Artist’s Statement: Roger
POC used portraiture to investigate ideas about care and caregiving. The study included 46 subjects, 26 patients, and 20 caregivers. With the help of these consenting participants, I created over 100 artworks in various media.
Roger was being treated for amyotrophic lateral sclerosis (ALS). I initially felt self-conscious when drawing Roger. The unforgiving nature of his disease meant that he was not only unable to speak but also lacking in the capacity for self-expression. Tension, however, dissipated once we started working on the drawings. By drawing Roger, I became more sensitive and attuned to his expressions. The silence we worked in was not an empty void, but a vessel for enhanced awareness and acknowledgment of each other’s presence. The intimacy and sensitivity engendered during our portrait sessions were even more profound without the convenience of easy verbal interaction. The way we related to one another, on either side of the easel, was as immediate, instantaneous, and constructive as any verbal interaction. The resultant images we made continue this “dialogue,” communicating the same silent focus within which they were created, with new audiences.
In POC’s exhibition catalogue, Roger’s wife and caregiver, Dolores,1 described how their initial participation in POC was based on hope that the pictures would give an insight into the private aspects of living with ALS:
I witnessed Roger living with a grace that belied the physical and emotional challenges he faced. Our relationship was underpinned by the aesthetic interaction that permitted us to work together in the quest to create a portrait that allowed others to experience a fragment of his world. It was a huge privilege to be able to witness the poise and strength that emanated from Roger and Dolores. The interactions we shared were an enduring gift; they were generous, empowering, fascinating, and often profound. The portraiture process was instilled with an intimacy and power that was fundamental to the images created, the messages they conveyed, and the experiences they exemplified.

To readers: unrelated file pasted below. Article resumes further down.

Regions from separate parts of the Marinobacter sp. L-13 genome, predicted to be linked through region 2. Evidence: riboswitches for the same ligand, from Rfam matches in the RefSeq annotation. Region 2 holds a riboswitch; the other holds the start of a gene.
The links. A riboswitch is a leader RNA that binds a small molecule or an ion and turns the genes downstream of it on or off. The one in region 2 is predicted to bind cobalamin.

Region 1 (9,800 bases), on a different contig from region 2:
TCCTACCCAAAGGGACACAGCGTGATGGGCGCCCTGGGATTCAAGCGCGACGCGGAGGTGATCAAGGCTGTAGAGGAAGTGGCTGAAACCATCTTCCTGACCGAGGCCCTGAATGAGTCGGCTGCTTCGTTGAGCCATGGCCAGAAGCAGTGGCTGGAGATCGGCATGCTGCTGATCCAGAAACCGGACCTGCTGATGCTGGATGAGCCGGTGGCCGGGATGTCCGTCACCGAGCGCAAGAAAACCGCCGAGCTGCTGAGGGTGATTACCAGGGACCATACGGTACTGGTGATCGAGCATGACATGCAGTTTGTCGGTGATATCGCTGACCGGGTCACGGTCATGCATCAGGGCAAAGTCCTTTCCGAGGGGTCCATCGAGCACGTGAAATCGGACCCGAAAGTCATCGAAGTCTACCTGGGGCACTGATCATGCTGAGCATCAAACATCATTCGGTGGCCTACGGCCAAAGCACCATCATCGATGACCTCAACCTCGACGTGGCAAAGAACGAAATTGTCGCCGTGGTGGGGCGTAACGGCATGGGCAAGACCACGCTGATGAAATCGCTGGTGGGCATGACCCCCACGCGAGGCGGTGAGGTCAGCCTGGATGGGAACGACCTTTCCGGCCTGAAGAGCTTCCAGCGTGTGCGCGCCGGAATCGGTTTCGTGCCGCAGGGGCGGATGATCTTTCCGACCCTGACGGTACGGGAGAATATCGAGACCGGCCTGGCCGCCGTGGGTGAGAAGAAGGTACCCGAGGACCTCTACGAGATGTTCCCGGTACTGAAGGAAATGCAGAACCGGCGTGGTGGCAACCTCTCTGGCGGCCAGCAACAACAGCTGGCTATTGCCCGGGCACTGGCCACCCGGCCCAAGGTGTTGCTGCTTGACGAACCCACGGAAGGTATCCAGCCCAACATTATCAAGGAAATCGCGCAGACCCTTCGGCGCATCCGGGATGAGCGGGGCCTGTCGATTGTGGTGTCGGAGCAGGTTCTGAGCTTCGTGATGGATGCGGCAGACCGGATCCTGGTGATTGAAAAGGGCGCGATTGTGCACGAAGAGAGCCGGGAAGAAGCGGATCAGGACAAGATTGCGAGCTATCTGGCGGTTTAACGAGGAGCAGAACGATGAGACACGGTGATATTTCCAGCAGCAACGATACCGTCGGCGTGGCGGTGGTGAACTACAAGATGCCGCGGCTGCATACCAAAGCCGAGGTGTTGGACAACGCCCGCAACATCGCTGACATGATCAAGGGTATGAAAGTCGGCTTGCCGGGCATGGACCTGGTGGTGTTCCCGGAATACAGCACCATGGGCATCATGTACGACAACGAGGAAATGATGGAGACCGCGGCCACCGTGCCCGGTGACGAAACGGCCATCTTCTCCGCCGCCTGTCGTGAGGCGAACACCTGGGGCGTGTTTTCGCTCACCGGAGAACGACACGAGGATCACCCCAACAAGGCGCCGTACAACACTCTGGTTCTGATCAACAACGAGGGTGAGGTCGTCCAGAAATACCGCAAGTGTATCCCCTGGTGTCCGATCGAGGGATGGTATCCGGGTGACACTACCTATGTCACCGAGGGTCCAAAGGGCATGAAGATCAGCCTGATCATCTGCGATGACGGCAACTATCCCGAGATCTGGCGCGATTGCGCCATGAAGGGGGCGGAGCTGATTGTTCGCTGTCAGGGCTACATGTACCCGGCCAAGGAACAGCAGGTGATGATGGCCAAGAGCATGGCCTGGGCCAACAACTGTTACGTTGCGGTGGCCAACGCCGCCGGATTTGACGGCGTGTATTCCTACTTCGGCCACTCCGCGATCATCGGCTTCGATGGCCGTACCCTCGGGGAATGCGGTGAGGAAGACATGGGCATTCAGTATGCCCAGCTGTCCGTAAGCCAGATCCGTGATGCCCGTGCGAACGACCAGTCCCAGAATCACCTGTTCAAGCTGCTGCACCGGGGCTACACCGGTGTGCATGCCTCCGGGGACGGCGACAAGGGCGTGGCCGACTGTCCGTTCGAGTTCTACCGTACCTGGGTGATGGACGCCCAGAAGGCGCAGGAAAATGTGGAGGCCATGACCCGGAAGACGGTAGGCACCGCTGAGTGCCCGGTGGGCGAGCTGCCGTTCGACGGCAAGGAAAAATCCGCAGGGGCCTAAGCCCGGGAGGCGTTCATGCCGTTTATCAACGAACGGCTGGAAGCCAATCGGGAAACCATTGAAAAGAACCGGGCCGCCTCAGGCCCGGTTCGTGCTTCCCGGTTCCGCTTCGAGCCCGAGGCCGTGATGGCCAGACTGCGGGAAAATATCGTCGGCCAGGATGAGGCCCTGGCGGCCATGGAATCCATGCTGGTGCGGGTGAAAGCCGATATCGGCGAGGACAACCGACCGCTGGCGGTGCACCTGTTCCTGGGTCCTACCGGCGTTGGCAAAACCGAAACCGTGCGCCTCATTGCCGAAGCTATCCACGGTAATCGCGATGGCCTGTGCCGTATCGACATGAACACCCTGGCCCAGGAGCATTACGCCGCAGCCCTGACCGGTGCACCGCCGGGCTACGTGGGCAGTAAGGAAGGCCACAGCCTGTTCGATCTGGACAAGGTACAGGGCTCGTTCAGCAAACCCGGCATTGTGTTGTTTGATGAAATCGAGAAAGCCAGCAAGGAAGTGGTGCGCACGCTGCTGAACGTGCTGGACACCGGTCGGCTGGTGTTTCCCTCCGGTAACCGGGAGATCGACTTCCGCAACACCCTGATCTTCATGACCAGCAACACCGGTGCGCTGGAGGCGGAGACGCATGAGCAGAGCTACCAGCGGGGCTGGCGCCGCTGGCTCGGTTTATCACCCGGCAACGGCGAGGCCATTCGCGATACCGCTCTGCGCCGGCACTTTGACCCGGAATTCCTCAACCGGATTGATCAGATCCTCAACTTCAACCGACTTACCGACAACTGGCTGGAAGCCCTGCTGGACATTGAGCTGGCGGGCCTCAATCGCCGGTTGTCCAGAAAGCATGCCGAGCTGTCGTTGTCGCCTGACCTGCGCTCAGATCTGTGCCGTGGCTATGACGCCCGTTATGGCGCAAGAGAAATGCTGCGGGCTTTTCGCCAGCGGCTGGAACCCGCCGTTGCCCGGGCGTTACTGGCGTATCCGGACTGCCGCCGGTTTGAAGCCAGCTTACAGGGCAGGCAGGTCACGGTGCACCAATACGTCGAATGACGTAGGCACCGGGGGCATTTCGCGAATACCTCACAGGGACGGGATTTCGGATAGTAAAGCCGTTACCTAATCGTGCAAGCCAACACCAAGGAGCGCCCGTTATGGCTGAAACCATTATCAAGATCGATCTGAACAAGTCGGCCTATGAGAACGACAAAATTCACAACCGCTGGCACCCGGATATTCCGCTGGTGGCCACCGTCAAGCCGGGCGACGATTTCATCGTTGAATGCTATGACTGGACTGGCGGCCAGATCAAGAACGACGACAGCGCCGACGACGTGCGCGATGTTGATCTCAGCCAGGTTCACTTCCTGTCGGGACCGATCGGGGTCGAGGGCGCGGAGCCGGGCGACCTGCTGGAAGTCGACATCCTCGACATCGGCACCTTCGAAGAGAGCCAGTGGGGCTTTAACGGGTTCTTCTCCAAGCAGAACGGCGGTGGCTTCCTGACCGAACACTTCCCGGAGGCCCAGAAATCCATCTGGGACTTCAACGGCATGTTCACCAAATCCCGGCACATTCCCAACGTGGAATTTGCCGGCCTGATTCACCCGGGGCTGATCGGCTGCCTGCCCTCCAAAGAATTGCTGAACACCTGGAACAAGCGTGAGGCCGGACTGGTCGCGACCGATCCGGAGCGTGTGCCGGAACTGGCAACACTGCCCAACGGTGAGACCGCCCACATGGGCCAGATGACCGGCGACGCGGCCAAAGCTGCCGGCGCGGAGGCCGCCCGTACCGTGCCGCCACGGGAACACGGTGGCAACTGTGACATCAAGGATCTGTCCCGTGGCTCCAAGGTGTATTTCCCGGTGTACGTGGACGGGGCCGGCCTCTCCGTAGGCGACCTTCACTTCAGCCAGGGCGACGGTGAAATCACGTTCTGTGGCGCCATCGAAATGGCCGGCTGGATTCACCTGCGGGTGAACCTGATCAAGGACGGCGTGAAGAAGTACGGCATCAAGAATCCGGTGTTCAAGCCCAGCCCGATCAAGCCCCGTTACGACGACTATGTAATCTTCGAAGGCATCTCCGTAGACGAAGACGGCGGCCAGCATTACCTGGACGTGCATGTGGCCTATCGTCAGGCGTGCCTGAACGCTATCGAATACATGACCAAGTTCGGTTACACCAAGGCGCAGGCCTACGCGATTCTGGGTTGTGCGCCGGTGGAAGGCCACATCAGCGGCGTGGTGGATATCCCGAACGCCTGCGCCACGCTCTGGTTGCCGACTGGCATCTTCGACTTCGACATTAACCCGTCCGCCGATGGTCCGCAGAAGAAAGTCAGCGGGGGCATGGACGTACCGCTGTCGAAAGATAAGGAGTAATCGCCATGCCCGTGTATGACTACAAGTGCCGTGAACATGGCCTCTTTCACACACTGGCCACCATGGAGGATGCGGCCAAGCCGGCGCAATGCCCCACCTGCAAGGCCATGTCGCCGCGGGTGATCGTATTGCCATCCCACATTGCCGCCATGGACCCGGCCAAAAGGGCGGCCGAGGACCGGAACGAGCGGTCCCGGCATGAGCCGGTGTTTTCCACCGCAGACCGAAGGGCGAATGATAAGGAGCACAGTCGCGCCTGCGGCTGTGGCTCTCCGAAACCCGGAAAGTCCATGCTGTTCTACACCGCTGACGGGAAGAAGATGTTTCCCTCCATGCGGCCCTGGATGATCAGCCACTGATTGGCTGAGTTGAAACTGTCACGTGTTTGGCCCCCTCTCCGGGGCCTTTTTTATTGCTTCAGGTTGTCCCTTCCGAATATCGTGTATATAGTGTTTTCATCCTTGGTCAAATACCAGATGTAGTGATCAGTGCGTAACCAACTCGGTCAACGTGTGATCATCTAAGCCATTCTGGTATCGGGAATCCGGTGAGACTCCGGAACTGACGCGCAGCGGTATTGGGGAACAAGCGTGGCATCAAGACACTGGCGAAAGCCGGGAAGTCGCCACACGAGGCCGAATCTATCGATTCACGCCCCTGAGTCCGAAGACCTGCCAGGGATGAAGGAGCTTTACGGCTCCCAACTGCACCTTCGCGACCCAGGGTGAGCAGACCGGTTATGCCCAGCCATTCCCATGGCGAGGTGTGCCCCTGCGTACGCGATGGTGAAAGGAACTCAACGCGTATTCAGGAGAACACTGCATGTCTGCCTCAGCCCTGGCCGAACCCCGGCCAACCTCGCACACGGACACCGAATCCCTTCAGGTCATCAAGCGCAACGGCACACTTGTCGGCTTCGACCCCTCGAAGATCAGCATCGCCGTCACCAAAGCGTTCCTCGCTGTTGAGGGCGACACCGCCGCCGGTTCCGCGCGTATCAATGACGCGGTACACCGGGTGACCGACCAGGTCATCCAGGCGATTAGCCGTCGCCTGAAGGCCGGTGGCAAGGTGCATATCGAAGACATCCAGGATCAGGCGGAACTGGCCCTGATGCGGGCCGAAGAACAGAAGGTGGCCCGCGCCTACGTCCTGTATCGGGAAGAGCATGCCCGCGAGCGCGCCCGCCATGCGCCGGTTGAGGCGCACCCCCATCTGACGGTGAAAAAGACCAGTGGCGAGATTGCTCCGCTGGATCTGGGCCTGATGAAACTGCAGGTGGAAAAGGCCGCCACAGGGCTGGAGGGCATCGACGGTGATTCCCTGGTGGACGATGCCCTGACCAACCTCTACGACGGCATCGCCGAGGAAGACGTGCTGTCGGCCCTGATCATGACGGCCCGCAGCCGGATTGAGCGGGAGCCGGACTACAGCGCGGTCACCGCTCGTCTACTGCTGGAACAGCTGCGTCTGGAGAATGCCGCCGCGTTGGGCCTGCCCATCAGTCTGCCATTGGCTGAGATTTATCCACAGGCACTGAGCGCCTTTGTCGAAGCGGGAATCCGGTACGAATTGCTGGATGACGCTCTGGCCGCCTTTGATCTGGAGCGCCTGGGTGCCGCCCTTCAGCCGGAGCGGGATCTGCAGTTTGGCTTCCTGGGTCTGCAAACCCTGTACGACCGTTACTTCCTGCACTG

Using portraiture as a research medium allowed us all to access the world of the subject, a world as distinct and ordinary as our own. Such insights “engage our own vulnerabilities, hopes, fears and dreams with theirs—and it is at this intersection that one is able to learn about care and caregiving.”2 POC attempted to seek universal meanings of illness and caregiving; the project asked, What happens to our understanding of the relationships between patients and caregivers, and our understanding of illness and care, when our method of connecting and understanding is informed by aesthetic sensibilities?
Research findings showed that the POC exhibit facilitated viewers’ ability to acknowledge the potential for identity transformation, the centrality of the idea of mortality, the importance of empathy and compassion in care, and the presence of hope despite adversity.2 POC and other studies I have participated in suggest that portraiture in a medical setting may offer therapeutic benefits to patients and valuable applications for teaching topics related to the delivery of clinical care and the nature of doctor–patient interactions.3,4 In POC we created artworks that relied on reflexivity, community, aesthetics, and ethics to generate narratives and an aesthetic whole that seek not just to inform but also to inspire.